Préhistomania: Exploring prehistoric art through time

From the Trocadéro Square in Paris and until May 20, 2024, the Préhistomania exhibition showcases the drawings and engravings of prehistoric caves made by teams of scientists in the early 20th century. It tells the story of these legendary pioneering expeditions in search of prehistoric artworks and their profound influence on modern art.

Sixty drawings from caves and rock shelters, collected by hand by French and German scientific teams during the 20th century, have emerged from the reserves of the Musée de l’Homme in Paris and the Frobenius Institute in Frankfurt. These life-sized paper drawings, which had not been brought together for decades, form the heart of Préhistomania. It’s a moving encounter with the landscapes, fauna, flora, and customs of our distant past, all seen through the eyes of these anonymous and ingenious prehistoric artists.

The birth of « Préhistomania »

The adventure of recording prehistoric artworks began in the late 19th century with the initial discovery in 1879 of magnificent cave paintings in Altamira Cave, Spain. Soon, other decorated and/or engraved sites were discovered in Europe, then Africa, and eventually all over the world. Since these prehistoric sites were often remote and difficult to access, France and Germany, two colonial powers administering vast territories, particularly in Africa, sent scientific teams to make colored recordings. These recordings aimed to enrich the knowledge of rock art and introduce them to artists and the general public who genuinely enthused over these incredibly beautiful works.
The initiator of these exhibitions was the German anthropologist Frobenius, who had been passionate about Africa since childhood. He led major expeditions around the world from the 1910s and organized large exhibitions in Europe and North America during the 1930s that fueled public « préhistomania. » Notably, in 1933, at the Museum of Ethnography at the Trocadéro (which became the Musée de l’Homme in 1937) and at the prestigious Museum of Modern Art (MoMA) in New York. At that time, Alfred Barr, the director of MoMA, chose to present the recordings of these prehistoric artworks, both figurative and abstract, alongside works by contemporary artists. Art critics and artists were astonished by the work of these painters from another age and the unfathomable connection of centuries. They began to talk about the « first surrealists » to refer to these anonymous artists emerging from the depths of time. Contemporary artists found a powerful source of inspiration, which would be reflected in their later works.
The exhibition pays tribute to these great pioneers who spent thousands of hours in sometimes challenging conditions to create these records. They include Henri Breuil, the « Pope of prehistory » (who authenticated Altamira Cave and was an abbot), Leo Frobenius, Henri Lhote, for the beautiful records he made in Algeria’s Tassili n’Ajjer, and Gérard Bailloud, who introduced this Saharan region of Chad, the Ennedi, to the world.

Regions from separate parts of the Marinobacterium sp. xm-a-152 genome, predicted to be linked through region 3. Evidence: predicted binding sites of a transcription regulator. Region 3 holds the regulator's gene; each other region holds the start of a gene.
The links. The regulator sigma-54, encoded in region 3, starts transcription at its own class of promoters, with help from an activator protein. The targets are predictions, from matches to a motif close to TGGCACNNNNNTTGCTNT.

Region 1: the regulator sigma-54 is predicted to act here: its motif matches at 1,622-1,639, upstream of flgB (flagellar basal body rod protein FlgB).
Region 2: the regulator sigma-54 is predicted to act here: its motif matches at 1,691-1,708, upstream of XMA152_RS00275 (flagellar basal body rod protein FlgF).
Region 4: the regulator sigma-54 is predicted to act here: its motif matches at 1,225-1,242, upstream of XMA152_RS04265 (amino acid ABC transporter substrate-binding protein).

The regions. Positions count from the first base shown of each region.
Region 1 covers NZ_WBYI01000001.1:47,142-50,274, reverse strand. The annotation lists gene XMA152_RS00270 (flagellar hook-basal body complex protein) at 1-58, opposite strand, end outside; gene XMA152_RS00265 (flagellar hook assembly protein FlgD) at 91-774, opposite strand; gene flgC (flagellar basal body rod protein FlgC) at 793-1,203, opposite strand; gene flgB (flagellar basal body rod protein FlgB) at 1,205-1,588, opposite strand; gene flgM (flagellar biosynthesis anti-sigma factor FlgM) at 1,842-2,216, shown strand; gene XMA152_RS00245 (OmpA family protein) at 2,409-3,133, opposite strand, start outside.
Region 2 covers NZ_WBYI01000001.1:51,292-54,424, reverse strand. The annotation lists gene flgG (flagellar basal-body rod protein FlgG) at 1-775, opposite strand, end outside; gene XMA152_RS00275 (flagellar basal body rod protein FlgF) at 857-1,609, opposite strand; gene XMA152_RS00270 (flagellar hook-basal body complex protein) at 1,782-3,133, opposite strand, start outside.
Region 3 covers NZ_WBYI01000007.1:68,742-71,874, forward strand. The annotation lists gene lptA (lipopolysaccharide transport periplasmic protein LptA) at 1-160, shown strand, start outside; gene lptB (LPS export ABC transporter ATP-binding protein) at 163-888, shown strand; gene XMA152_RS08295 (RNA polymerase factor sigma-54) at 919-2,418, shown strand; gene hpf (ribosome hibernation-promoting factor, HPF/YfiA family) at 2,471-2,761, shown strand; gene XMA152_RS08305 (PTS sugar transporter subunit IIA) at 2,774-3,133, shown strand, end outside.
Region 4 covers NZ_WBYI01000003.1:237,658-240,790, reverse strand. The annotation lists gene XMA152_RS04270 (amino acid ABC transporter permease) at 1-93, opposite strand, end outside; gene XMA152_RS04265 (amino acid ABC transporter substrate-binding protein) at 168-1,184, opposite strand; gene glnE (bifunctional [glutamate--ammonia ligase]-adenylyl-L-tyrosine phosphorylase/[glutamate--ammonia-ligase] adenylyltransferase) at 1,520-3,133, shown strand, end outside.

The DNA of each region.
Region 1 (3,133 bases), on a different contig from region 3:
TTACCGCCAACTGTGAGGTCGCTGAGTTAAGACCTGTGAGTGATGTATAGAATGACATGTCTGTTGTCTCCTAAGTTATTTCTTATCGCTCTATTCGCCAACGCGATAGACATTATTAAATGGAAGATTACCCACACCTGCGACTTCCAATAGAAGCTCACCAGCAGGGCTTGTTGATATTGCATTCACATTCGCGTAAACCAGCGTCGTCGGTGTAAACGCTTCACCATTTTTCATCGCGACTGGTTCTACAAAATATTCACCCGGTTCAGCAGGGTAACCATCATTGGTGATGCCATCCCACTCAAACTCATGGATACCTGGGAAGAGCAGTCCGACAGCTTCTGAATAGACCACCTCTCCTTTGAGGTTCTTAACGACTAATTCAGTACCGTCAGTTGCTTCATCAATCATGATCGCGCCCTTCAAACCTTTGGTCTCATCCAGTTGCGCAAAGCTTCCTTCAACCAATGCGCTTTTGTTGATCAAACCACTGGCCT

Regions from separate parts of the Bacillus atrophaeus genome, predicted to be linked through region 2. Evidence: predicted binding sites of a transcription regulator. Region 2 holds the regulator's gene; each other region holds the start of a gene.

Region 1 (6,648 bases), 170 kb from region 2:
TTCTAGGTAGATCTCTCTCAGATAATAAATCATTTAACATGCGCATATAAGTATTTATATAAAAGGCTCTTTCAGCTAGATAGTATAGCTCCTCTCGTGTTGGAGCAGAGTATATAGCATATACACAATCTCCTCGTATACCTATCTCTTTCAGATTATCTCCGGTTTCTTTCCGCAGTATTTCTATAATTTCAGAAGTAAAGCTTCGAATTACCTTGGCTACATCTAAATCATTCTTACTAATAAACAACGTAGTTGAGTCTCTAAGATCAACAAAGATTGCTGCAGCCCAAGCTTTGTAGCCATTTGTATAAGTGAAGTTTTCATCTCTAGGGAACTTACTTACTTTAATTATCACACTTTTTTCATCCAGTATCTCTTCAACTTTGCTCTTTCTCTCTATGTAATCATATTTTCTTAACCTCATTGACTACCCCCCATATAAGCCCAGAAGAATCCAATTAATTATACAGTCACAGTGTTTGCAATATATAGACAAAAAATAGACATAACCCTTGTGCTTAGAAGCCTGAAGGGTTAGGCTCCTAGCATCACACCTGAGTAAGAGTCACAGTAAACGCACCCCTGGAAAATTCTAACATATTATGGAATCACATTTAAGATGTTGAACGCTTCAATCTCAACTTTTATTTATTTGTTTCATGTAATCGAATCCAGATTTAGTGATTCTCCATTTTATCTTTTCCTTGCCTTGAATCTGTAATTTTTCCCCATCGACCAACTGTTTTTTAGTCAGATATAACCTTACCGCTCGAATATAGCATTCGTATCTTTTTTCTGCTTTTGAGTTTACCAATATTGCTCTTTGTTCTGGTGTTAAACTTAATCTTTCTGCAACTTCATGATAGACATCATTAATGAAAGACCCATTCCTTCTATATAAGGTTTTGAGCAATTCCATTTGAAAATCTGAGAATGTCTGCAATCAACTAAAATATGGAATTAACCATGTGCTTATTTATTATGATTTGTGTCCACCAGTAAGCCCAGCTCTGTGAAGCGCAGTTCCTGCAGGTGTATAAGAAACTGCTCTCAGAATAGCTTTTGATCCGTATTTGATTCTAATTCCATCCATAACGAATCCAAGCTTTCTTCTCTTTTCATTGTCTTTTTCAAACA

Large photographic prints highlight the prominent role women played in expeditions as scientists, especially in Leo Frobenius’s teams. It shows Frobenius as a man of many qualities, combining a feminist personality with anti-racism in a dark era (the 1930s) when this criminal ideology unfortunately prevailed. It is revealed that Frobenius, passionate about Africa and its culture, refused to endorse the « inferiority of African races » to the Nazi authorities who requested his approval – as they sought the endorsement of a reputed scientist – by invariably replying that the notion of a plurality of human races was foolishness.
The exhibition’s final section focuses on the archaeological methods replacing hand recordings today, long banned due to their invasive nature. However, it must be recognized that the old hand recordings preserved paintings that have since disappeared. Because these works are fragile and must be preserved, one way to do this, alongside site protection and security, is to continue documenting through modernized, non-invasive recording technology the art of these prehistoric men. Their aesthetic emotions before the world, through paintings as strange as the « God of Sefar, » which for some might border on the supernatural and for others on Lovecraftian cosmic horror, have been conveyed. But will the consumption of centuries – and science is unable to answer – ever tell us what the first artists saw in the darkness?

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